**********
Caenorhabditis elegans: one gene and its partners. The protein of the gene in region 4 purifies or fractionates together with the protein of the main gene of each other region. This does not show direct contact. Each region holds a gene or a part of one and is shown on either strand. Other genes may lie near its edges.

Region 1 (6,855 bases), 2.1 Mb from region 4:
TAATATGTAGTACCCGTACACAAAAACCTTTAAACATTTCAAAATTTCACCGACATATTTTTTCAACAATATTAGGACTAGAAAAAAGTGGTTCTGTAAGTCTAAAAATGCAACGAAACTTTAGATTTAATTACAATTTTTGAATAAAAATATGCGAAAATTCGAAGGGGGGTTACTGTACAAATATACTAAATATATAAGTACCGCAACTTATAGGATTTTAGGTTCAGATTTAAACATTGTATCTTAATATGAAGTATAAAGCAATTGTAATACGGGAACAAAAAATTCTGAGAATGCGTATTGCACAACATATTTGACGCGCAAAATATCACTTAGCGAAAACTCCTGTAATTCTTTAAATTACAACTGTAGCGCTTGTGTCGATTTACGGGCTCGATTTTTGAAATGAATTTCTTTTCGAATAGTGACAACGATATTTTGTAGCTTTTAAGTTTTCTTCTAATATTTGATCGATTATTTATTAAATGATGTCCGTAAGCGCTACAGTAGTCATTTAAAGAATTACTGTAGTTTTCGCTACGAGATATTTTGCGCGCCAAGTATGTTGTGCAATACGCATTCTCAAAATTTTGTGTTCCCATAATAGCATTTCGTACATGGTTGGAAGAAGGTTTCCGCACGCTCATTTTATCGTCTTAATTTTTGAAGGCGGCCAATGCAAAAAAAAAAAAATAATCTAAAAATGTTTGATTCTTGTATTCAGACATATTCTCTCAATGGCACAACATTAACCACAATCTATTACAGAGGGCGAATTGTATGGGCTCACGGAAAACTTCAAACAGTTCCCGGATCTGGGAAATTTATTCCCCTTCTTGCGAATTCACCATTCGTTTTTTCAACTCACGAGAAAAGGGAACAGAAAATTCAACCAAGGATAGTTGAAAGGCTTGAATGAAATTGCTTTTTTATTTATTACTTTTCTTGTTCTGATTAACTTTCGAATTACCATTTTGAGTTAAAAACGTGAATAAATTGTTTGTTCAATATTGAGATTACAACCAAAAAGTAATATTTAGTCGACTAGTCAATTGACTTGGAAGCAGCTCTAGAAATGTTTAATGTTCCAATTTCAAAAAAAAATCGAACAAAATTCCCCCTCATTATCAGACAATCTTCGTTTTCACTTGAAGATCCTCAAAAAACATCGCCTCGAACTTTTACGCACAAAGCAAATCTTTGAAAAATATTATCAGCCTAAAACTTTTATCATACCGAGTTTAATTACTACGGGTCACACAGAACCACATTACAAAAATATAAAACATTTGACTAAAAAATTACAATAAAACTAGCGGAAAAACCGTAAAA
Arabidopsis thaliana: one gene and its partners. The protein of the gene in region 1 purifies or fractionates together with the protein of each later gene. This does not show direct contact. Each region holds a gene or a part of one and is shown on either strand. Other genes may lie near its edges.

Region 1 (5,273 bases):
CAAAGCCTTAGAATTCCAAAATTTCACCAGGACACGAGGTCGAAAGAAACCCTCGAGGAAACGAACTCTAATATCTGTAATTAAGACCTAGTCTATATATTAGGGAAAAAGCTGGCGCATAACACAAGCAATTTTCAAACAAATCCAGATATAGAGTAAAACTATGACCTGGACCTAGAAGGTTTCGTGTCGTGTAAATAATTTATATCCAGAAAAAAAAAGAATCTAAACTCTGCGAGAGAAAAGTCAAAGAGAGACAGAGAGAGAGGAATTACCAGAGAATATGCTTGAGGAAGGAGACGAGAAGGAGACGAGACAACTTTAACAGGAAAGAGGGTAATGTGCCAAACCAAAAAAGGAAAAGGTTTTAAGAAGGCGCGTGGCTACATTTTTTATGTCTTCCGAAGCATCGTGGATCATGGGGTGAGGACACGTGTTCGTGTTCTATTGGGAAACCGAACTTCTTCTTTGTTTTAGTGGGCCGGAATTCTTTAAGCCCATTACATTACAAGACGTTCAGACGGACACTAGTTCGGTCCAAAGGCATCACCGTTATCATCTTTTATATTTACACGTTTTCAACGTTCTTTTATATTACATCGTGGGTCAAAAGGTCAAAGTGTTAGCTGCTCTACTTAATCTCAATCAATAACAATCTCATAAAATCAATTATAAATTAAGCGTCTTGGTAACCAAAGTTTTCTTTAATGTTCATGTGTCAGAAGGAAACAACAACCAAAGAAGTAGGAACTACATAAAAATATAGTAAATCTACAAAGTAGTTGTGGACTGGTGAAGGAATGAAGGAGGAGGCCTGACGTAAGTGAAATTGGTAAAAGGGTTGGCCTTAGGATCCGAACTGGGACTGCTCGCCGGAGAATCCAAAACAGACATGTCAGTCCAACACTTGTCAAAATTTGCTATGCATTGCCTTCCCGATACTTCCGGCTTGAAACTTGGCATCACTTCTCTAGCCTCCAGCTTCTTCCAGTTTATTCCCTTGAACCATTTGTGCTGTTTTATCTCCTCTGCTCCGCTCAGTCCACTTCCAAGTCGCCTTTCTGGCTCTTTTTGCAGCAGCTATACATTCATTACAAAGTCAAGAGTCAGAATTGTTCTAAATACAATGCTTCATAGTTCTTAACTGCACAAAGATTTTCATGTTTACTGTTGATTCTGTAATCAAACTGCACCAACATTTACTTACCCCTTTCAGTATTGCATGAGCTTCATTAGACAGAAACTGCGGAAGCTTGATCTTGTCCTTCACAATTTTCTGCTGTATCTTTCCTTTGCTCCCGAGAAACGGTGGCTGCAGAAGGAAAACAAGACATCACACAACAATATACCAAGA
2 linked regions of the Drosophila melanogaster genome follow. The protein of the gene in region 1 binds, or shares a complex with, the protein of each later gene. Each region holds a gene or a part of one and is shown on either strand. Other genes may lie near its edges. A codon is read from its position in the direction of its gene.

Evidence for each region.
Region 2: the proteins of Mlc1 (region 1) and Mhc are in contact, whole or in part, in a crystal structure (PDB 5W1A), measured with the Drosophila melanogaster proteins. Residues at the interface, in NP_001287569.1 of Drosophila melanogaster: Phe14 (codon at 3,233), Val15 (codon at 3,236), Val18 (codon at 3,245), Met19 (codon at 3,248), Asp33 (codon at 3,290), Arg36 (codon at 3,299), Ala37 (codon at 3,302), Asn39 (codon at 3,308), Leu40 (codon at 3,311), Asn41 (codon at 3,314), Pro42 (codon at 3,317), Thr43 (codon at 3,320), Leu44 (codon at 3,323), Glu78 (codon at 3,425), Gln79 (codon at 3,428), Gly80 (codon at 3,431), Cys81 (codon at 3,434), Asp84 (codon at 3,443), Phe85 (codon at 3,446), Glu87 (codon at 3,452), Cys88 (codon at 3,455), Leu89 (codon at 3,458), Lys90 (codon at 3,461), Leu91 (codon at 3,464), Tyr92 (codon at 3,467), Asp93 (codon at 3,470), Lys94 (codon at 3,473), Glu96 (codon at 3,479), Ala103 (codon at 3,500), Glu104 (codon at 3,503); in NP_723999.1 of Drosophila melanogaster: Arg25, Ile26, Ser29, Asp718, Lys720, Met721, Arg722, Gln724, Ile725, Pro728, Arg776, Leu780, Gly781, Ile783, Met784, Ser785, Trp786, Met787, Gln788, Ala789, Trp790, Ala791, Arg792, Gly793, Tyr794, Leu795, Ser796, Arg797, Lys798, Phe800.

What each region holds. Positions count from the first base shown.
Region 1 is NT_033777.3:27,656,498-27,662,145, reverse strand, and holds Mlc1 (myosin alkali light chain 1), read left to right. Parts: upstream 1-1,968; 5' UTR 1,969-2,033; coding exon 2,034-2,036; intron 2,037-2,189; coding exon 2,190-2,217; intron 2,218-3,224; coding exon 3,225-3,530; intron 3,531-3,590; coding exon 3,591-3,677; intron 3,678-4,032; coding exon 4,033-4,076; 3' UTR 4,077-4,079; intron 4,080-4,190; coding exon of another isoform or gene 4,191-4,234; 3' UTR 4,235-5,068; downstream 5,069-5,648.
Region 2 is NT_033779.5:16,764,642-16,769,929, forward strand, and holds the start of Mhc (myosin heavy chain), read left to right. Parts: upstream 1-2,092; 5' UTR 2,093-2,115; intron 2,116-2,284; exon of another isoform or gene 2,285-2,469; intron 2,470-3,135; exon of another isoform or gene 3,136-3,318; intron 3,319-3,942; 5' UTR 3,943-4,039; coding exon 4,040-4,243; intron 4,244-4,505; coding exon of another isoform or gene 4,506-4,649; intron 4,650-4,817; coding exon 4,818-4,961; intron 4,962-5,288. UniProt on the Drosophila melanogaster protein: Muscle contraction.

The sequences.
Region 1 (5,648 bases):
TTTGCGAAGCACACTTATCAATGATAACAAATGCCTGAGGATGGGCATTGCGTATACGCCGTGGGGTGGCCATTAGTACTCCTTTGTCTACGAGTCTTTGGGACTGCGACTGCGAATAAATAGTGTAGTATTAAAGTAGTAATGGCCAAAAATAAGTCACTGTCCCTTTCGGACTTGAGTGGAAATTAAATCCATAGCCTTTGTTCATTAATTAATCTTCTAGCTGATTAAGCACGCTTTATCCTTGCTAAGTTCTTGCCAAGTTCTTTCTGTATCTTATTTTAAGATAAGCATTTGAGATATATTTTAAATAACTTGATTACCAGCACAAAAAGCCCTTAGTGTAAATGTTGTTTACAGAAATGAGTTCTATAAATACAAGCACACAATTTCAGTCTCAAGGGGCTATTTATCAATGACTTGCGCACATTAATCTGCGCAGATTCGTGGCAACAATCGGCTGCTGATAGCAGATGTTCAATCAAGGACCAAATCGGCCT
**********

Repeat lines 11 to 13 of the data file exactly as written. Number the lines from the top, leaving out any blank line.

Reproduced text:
Region 1 is NT_033777.3:27,656,498-27,662,145, reverse strand, and holds Mlc1 (myosin alkali light chain 1), read left to right. Parts: upstream 1-1,968; 5' UTR 1,969-2,033; coding exon 2,034-2,036; intron 2,037-2,189; coding exon 2,190-2,217; intron 2,218-3,224; coding exon 3,225-3,530; intron 3,531-3,590; coding exon 3,591-3,677; intron 3,678-4,032; coding exon 4,033-4,076; 3' UTR 4,077-4,079; intron 4,080-4,190; coding exon of another isoform or gene 4,191-4,234; 3' UTR 4,235-5,068; downstream 5,069-5,648.
Region 2 is NT_033779.5:16,764,642-16,769,929, forward strand, and holds the start of Mhc (myosin heavy chain), read left to right. Parts: upstream 1-2,092; 5' UTR 2,093-2,115; intron 2,116-2,284; exon of another isoform or gene 2,285-2,469; intron 2,470-3,135; exon of another isoform or gene 3,136-3,318; intron 3,319-3,942; 5' UTR 3,943-4,039; coding exon 4,040-4,243; intron 4,244-4,505; coding exon of another isoform or gene 4,506-4,649; intron 4,650-4,817; coding exon 4,818-4,961; intron 4,962-5,288. UniProt on the Drosophila melanogaster protein: Muscle contraction.

The sequences.